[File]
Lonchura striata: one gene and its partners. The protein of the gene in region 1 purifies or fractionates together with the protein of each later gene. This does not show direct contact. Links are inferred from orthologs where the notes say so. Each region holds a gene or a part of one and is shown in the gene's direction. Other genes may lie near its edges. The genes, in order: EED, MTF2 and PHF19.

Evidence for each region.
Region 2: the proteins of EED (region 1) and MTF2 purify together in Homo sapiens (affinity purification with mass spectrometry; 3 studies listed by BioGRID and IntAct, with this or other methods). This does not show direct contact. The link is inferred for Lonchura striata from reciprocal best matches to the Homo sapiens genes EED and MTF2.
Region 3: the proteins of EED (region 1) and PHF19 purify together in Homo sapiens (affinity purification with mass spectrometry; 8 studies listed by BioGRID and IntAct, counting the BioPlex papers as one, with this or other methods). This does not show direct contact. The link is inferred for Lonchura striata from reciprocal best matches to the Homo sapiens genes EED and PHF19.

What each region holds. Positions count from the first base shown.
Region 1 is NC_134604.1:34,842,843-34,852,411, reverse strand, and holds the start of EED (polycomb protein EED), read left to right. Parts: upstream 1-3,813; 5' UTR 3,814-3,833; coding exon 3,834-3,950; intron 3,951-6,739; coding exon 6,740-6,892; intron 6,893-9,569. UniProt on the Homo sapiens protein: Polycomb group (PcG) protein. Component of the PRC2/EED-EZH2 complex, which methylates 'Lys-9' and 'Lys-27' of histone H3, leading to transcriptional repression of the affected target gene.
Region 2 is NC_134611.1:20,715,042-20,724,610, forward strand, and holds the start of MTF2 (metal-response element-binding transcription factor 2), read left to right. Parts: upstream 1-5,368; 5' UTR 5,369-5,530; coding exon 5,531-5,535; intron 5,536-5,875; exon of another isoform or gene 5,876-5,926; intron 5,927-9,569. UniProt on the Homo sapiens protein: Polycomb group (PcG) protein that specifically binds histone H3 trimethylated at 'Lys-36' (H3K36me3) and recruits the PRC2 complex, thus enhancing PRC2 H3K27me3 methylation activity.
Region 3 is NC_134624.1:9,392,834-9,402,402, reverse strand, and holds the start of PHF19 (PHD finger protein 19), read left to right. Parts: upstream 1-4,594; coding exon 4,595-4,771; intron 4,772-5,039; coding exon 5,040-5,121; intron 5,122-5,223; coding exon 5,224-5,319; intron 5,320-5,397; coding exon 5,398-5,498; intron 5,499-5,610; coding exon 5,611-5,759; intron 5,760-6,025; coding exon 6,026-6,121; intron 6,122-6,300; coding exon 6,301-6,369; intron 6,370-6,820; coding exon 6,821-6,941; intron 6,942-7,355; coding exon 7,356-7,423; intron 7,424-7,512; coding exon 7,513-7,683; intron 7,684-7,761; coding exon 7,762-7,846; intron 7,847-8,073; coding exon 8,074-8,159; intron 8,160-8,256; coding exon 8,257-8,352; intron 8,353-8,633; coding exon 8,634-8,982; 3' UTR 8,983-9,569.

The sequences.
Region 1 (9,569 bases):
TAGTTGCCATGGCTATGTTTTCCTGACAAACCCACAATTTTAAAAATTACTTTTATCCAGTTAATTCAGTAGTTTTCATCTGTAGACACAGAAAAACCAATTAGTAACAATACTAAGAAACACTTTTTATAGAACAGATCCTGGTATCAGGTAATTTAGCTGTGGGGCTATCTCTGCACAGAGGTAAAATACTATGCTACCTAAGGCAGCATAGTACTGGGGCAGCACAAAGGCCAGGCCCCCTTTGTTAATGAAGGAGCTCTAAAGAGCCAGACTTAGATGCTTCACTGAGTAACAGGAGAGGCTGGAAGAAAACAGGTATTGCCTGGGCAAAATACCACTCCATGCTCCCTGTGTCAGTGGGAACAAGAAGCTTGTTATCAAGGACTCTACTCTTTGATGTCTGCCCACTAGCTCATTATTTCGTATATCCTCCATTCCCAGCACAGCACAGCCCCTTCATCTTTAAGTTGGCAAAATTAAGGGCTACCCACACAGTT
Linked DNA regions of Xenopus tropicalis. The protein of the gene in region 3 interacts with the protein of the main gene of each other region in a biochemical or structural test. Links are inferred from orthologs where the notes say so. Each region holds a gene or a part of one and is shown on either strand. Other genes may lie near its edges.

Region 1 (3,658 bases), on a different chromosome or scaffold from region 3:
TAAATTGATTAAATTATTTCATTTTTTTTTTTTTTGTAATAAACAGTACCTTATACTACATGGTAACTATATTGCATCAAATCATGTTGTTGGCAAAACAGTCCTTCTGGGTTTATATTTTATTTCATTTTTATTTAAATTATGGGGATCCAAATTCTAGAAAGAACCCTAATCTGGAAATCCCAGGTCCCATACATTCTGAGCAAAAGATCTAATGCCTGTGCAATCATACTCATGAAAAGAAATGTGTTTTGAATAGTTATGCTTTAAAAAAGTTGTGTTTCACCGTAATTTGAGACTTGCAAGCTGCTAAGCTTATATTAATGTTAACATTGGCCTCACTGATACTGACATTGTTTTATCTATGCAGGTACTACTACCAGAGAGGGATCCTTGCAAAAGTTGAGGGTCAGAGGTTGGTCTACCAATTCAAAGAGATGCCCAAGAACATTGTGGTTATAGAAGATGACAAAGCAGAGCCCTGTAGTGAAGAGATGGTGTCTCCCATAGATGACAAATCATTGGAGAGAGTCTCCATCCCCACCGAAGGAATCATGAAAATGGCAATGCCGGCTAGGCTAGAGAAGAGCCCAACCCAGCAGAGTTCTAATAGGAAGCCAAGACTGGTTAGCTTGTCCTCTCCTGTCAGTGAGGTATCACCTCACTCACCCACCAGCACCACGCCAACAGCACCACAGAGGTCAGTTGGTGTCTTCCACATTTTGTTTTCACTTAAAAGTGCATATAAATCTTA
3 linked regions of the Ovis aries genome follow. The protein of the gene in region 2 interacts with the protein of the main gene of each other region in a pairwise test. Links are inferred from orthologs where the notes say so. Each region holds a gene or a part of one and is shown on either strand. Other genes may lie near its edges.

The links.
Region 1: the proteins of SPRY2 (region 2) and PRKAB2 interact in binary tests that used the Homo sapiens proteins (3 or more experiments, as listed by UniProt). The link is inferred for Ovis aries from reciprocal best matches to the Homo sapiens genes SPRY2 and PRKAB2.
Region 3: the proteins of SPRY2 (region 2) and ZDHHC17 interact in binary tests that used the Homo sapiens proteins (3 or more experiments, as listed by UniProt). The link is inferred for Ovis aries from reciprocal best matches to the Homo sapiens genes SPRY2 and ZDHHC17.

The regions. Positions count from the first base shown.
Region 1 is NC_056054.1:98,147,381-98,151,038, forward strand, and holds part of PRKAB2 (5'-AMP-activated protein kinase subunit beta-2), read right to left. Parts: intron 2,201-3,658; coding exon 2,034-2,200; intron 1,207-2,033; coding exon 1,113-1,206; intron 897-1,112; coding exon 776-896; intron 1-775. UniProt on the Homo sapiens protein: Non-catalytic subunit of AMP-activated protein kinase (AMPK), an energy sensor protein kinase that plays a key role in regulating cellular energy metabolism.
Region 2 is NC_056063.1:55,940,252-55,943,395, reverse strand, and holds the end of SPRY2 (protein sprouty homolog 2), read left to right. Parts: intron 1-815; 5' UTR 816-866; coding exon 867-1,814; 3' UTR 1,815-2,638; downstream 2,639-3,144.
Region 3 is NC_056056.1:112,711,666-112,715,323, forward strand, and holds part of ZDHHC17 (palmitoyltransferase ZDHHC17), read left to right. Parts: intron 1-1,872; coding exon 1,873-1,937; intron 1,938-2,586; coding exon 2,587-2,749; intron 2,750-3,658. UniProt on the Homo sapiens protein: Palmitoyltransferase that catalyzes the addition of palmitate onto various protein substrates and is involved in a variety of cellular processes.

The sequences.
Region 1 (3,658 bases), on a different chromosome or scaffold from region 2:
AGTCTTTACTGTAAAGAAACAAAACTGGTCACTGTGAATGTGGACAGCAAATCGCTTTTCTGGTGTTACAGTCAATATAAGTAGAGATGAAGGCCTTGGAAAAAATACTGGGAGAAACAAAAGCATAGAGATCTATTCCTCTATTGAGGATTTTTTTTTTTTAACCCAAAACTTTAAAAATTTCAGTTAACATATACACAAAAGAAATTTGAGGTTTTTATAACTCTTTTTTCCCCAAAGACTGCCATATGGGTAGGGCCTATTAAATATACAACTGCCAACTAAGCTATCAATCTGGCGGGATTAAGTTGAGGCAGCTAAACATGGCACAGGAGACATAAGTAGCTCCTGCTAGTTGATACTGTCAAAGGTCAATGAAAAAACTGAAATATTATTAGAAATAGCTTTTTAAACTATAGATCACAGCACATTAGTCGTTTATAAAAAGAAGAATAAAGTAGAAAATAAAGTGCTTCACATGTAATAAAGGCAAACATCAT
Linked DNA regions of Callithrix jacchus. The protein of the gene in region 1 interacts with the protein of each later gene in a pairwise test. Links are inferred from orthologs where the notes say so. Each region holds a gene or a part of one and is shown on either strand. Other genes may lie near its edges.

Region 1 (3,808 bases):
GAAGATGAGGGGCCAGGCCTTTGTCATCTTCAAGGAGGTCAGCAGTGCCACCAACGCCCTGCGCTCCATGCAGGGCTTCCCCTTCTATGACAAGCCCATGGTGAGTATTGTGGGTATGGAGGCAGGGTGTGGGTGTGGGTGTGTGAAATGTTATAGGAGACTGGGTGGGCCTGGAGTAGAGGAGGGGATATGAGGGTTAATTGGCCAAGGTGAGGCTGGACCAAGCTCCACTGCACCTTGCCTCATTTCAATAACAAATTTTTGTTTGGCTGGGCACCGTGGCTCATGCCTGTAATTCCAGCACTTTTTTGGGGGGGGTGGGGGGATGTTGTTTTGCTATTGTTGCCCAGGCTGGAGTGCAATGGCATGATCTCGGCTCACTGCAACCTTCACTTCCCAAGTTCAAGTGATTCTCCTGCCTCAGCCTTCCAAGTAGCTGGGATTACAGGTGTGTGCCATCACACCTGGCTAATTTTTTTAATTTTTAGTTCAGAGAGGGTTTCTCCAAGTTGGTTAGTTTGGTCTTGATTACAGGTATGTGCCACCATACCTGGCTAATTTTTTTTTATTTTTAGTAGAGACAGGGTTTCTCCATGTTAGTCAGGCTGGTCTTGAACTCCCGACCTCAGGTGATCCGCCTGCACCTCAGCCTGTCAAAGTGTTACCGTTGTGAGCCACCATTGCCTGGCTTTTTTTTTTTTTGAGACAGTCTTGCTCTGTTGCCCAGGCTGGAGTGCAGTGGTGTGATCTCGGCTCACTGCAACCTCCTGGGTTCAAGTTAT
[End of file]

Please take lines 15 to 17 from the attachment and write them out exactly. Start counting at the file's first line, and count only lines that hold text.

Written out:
3 linked regions of the Ovis aries genome follow. The protein of the gene in region 2 interacts with the protein of the main gene of each other region in a pairwise test. Links are inferred from orthologs where the notes say so. Each region holds a gene or a part of one and is shown on either strand. Other genes may lie near its edges.

The links.
Region 1: the proteins of SPRY2 (region 2) and PRKAB2 interact in binary tests that used the Homo sapiens proteins (3 or more experiments, as listed by UniProt). The link is inferred for Ovis aries from reciprocal best matches to the Homo sapiens genes SPRY2 and PRKAB2.